Haunted locations used to commonly be thought of as forests, Victorian mansions, graveyards, grandma’s closet with grandpa’s ashes in it, and so on. Now, though, we have now come to the point of civilization where there are millions of abandoned urban sites such hospitals, businesses, homes, and even army bases. Though they can be tricky to access, they are some of the most phenomenally chilling places to explore.

Hamilton, CA is currently an upper-middle-class neighborhood in Novato. It consists of cookie-cutter homes, perfectly green lawns year round, and nuclear families that likely own timeshares in Lake Tahoe. Yet it’s history isn’t so vanilla.

Until it was decommissioned in 1974, Hamilton was a United States Air Force Base. According to Wikipedia, it has its origins in the late 1920’s, when it was known as the Marin County Airfield. Named after First Lieutenant Lloyd Andrews Hamilton, it was officially known as Hamilton Field in July of 1932.

Women near the sites had four times the risk of having babies with serious heart defects than those who lived farther away.

According to nps.gov, Hamilton was utilized for the defense of the western section of the country until 1940. It was built to be a bombardment base and the headquarters for the 1st Wing of the Army Air Corps. Being a bomber installation, Hamilton housed B-10, B-12, B-17, and B-18 bombers. This leads us to Hamilton’s involvement with the famous Pearl Harbor attacks. Yes, you read that right, Pearl Harbor. Who knew this cute little Novato neighborhood happened to be involved in one of the biggest bombings in US history?

On December 6, 1941, The 38th Reconnaissance Squadron took off from Hamilton in four B-17Cs and two new B-17Es bound for Hickam Field, Hawaii for Air Force reinforcement in response to the growing conflicts in the Pacific. Sure enough, the squadron unknowingly was flying right into the peak of the attacks on Pearl Harbor in Oahu. Wikipedia says that radar operators mistakenly thought they were the Japanese attack force arriving from California. Oops. Fortunately, everything made it home safe landing.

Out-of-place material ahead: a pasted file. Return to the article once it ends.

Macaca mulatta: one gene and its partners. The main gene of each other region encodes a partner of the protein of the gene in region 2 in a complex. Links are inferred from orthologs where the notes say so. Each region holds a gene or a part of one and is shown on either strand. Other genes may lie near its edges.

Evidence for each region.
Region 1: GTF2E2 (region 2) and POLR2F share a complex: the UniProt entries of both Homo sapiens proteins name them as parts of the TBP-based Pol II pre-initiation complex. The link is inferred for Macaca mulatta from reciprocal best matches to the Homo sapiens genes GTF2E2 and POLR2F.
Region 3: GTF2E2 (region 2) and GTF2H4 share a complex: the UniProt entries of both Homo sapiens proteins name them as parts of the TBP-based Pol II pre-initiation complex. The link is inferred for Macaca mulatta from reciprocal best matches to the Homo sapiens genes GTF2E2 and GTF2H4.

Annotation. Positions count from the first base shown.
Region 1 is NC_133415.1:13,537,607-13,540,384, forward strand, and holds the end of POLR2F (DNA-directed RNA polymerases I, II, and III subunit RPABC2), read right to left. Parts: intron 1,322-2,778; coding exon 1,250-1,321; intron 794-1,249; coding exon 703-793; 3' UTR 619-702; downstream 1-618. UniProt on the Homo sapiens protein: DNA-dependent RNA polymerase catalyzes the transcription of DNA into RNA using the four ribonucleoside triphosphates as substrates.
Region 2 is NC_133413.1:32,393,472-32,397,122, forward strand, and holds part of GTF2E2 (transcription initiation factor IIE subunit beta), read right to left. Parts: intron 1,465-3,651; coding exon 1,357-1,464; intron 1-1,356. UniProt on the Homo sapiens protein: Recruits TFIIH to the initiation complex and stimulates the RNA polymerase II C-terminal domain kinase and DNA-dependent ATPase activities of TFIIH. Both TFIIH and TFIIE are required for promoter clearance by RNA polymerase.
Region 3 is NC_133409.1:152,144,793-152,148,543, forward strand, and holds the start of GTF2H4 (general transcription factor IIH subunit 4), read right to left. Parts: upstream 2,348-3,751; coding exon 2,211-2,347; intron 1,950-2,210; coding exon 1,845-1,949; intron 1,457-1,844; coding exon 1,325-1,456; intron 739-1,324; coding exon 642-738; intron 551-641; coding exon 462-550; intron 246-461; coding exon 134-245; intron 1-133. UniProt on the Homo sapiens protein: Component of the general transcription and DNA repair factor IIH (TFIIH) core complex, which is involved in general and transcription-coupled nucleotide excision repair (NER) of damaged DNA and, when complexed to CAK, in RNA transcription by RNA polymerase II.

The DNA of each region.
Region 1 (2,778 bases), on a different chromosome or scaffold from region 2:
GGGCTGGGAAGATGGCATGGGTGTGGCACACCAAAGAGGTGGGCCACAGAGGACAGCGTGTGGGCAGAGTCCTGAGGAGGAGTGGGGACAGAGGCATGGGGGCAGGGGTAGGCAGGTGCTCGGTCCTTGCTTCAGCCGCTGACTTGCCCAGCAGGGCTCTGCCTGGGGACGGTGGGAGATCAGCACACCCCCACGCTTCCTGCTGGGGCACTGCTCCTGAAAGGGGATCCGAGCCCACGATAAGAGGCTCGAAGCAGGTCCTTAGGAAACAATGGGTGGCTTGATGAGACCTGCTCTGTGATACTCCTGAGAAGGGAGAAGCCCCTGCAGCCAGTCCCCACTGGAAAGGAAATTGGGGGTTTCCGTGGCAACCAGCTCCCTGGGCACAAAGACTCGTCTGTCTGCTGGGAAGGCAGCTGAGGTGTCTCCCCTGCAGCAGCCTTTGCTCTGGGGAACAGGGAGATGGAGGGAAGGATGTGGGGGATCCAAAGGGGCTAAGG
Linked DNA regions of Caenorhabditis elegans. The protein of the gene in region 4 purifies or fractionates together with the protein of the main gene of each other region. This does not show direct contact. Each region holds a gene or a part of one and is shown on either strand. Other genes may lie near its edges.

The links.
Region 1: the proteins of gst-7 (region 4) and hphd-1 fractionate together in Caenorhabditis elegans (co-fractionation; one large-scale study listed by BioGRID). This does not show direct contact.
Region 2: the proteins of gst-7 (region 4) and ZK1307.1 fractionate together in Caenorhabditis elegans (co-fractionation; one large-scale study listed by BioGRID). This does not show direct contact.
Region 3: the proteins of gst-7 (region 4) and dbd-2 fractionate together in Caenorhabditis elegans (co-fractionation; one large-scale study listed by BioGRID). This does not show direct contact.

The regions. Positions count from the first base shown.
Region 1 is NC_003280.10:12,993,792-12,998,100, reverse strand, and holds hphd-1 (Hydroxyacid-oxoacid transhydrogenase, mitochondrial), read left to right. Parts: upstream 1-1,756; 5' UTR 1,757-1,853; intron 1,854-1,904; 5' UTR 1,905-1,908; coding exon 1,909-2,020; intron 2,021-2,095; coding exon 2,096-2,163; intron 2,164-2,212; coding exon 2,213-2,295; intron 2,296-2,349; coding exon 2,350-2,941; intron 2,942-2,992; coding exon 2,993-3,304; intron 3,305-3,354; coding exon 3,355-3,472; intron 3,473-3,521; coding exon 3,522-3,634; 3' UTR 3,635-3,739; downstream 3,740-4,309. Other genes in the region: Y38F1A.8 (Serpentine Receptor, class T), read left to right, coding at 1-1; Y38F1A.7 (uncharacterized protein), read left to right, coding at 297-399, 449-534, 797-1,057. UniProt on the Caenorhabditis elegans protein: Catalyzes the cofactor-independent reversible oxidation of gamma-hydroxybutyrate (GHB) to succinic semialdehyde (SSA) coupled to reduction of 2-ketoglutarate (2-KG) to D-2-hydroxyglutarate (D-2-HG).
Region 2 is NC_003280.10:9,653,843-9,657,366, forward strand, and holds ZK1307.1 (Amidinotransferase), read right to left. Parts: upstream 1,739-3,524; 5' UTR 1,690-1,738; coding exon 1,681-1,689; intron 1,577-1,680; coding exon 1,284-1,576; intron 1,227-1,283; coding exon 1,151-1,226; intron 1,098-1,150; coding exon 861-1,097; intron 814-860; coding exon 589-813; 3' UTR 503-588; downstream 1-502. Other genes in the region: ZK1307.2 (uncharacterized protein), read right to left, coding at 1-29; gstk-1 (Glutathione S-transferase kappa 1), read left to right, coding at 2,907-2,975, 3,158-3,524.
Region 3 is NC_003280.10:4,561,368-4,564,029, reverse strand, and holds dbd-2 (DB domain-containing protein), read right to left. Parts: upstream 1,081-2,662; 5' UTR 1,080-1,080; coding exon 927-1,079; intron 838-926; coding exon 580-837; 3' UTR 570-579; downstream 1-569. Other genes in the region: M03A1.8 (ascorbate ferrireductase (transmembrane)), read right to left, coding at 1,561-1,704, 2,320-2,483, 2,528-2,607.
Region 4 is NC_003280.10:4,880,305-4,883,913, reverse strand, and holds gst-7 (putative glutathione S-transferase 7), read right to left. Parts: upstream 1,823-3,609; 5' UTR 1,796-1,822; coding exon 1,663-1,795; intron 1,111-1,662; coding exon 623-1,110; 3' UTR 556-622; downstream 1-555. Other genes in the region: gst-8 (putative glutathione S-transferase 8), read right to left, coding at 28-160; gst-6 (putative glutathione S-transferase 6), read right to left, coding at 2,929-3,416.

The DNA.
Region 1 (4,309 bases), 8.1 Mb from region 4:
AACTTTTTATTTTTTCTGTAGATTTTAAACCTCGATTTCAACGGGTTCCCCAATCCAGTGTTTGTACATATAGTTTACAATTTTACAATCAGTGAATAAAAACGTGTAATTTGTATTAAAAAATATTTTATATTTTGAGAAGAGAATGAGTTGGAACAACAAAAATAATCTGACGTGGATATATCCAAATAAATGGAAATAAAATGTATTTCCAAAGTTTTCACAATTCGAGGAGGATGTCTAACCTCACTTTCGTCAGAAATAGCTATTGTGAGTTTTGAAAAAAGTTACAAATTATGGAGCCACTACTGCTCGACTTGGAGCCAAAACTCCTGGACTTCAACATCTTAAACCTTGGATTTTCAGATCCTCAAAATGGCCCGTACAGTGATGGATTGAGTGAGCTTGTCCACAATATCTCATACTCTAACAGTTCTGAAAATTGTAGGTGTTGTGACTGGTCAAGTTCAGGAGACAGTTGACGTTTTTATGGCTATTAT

The Hamilton base played an important role in World War II, training many units on the West Coast. I’ll admit it’s pretty cool that this place, local to me, was so involved in arguably the most major war to date. With its’ expansion to a wartime status, according to militarymuseum.org, there was a vast amount of mess halls, administration buildings, warehouses, schools, and even a hospital. However, not much at all happened after the war and was officially decommissioned in 1974 for its uselessness.

So here we are today, 43 years later, with much of Hamilton still standing. Many of the hangars have now been transformed into office buildings, and much of the land is now a bustling middle-class neighborhood. The rest of Hamilton is considered open space or owned by the US coast guard. The interesting part is, though, that the abandoned airfield is still accessible by hiking through open space area. Heavily gated for the most part, you can find landing strips, building foundations, and most interestingly old army bunkers. Nature has taken over most of the land as trees, roots, and grass cover many of the structures. Also, not to mention, graffiti artists have had some satisfaction making the broken-in bunkers of Hamilton their canvas (and temporary living quarters, it seems).

If you dig deep into what’s left of Hamilton, though, things start to get creepy. In 2009, according to the Marin IJ, two construction workers were hospitalized after working on the Hamilton Pool renovation for mysterious skin rashes. The pool renovation was halted. Interestingly, it had not been updated since it was built in 1935. This sparked speculation that the rashes could be chemical burns from toxic waste, such as arsenic or agent orange. As it turns out, later that year, the arsenic levels in the soil turned out to be normal. Yet it was never determined what was, in fact, the cause of the hospitalization.

Worse, in 1997, Hamilton was mentioned in an SF Gate article titled “Superfund sites tied to birth defects”. Superfund sites, or sites with excessive hazardous waste, had a strong enough connection to birth defects in these areas that officials were prompted to publish them. There just so happen to be two in Hamilton Airfield.

Women near the sites had four times the risk of having babies with serious heart defects than those who lived farther away. There was twice the risk of having a baby with neural tube defects such as spina bifida and anencephaly, according to the study, to be published in the July issue of the medical journal Epidemiology. Both types of defects are disabling and may be fatal.

Holy moly.

Final Thoughts

It’s no secret that Hamilton has a bit of a disturbing reputation. Because of this, though, it’s all the more intriguing to go and visit the ruins of what was once a bustling army airfield. If you’re bored in Novato, I highly hiking behind the hangars and wandering into the area.

P.S. In case anyone is interested, here are some really interesting government documents that have been published on Hamilton.